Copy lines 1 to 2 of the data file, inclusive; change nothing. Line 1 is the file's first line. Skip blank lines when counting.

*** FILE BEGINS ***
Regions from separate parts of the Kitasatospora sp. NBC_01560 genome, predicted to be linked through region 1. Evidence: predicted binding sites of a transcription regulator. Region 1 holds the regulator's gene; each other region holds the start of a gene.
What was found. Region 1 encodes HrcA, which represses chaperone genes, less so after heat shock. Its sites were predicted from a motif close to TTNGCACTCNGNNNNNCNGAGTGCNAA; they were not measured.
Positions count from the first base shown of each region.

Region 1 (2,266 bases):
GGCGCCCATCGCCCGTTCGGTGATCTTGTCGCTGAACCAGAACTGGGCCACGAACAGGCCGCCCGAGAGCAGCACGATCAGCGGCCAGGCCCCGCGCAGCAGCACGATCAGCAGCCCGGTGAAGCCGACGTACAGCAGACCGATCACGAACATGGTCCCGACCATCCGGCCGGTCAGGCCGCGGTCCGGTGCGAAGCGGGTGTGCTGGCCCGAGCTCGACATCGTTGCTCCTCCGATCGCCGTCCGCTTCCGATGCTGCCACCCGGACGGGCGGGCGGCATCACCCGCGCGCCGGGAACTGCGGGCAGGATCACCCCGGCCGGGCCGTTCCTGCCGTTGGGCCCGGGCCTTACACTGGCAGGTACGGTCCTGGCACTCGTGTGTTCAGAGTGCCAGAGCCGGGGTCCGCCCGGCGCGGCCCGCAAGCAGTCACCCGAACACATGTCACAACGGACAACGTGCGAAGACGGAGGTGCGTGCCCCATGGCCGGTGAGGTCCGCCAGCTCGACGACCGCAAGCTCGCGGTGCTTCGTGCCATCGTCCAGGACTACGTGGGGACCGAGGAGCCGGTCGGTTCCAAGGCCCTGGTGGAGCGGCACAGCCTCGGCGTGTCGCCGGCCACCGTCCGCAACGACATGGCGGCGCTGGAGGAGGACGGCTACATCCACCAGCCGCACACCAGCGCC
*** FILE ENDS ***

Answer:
Regions from separate parts of the Kitasatospora sp. NBC_01560 genome, predicted to be linked through region 1. Evidence: predicted binding sites of a transcription regulator. Region 1 holds the regulator's gene; each other region holds the start of a gene.
What was found. Region 1 encodes HrcA, which represses chaperone genes, less so after heat shock. Its sites were predicted from a motif close to TTNGCACTCNGNNNNNCNGAGTGCNAA; they were not measured.